25. Retin-A, Minoxidil, Rogaine or their medical equivalent in the topical form, unless medically necessary as determined by the Claim Administrator.

[Motor vehicles, treatment used in connection with treatment, services, etc. not covered by the plan; treatment, etc. for which the participant has no obligation to pay; treatment for which proof of claim isn't provided to the Claim Administrator in accordance with the Plan.]

POSITIONS OF THE PARTIES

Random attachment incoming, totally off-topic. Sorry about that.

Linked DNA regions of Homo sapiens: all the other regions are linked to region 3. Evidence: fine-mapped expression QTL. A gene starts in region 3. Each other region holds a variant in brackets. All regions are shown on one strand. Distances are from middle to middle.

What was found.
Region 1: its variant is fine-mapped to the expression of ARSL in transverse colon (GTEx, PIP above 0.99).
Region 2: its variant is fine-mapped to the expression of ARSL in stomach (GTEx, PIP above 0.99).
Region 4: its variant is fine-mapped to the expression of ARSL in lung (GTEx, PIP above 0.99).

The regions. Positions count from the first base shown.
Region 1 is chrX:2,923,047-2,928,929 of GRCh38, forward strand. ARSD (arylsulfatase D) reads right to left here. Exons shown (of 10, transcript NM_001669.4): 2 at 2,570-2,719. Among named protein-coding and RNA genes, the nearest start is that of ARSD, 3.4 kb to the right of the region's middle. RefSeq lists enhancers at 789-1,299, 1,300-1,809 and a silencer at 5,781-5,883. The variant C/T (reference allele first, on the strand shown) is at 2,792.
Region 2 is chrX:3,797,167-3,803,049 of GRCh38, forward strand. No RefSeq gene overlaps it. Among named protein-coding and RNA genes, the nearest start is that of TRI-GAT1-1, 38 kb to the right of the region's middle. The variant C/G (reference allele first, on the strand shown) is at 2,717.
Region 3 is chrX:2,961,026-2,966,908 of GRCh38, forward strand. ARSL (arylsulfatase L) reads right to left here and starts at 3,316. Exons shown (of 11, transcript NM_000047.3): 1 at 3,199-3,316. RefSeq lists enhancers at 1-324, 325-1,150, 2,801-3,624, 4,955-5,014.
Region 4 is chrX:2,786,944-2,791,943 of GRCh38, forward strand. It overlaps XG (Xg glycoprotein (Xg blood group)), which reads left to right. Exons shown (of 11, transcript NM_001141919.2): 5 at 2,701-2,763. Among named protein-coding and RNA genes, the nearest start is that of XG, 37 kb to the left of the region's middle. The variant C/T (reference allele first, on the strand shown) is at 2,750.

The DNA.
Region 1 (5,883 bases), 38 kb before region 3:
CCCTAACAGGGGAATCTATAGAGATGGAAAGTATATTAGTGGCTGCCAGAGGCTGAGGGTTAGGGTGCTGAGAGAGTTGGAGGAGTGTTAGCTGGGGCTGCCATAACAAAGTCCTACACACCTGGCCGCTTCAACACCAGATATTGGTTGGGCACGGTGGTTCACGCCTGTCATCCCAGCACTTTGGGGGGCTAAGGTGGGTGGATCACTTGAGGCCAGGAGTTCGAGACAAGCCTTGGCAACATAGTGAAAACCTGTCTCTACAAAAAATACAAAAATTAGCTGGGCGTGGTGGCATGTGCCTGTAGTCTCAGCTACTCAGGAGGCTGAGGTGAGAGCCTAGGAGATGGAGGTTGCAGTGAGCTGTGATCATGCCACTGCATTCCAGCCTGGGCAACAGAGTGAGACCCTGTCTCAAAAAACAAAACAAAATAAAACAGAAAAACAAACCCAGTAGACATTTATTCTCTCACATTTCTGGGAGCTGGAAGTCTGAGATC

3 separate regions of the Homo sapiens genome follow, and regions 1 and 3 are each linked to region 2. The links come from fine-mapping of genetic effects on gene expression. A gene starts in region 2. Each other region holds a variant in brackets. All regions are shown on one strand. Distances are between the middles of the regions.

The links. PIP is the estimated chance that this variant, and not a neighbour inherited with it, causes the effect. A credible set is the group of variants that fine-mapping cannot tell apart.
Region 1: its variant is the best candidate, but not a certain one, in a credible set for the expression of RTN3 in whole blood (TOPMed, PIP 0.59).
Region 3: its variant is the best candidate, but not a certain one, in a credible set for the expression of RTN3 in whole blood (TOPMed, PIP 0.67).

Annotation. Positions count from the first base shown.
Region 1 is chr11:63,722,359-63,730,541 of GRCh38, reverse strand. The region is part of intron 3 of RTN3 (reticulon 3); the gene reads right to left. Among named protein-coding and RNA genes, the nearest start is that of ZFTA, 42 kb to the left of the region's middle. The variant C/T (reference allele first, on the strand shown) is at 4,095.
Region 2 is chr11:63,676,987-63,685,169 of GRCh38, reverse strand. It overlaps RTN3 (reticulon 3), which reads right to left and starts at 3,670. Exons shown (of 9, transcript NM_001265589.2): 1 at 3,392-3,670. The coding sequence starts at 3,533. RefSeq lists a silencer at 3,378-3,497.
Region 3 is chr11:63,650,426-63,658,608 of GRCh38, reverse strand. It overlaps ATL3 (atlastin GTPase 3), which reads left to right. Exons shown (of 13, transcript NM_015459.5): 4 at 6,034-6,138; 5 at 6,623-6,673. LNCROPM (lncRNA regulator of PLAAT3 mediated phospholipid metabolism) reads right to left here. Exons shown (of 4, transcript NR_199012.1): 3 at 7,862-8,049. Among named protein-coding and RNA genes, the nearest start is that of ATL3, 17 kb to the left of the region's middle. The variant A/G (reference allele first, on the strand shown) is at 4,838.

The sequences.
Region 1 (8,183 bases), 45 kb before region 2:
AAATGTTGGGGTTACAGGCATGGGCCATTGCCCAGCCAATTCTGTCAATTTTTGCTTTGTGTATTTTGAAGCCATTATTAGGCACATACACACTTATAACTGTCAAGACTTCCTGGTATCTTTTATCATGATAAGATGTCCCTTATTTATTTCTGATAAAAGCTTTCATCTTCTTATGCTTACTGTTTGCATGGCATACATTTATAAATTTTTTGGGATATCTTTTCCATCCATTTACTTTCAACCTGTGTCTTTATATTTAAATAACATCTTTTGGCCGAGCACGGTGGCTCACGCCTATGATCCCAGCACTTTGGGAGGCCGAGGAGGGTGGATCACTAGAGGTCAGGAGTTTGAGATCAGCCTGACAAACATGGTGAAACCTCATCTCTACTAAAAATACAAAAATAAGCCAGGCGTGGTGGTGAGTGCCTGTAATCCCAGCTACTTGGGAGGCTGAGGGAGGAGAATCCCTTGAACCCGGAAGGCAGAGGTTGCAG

The position of the Union is straight forward: The Grievant was prescribed Cialis as treatment subsequent to prostate surgery. Grievant's physician has directed him to take one Cialis pill every other day to promote re-generation of nerves and blood vessels. After RESTAT initially denied coverage for Cialis, Grievant's physician established that the drug was medically necessary for Grievant and, thereafter, the prescriptions were filled, but only eight tablets, rather than the fifteen the physician prescribed, were furnished. No where in the collective bargaining agreement between the parties or in the Summary Plan Description listing of medical/health benefits is there any statement with regard to "lifestyle drugs." The language of the collective bargaining agreement requires that the City pay for the "quantity of prescribed drugs available each time a prescription is filled under the RESTAT drug card program . . . the greater of 100 units or a 34 day supply." Grievant's physician prescribed 15 units per month, and that is the amount for which the City is obligated to pay.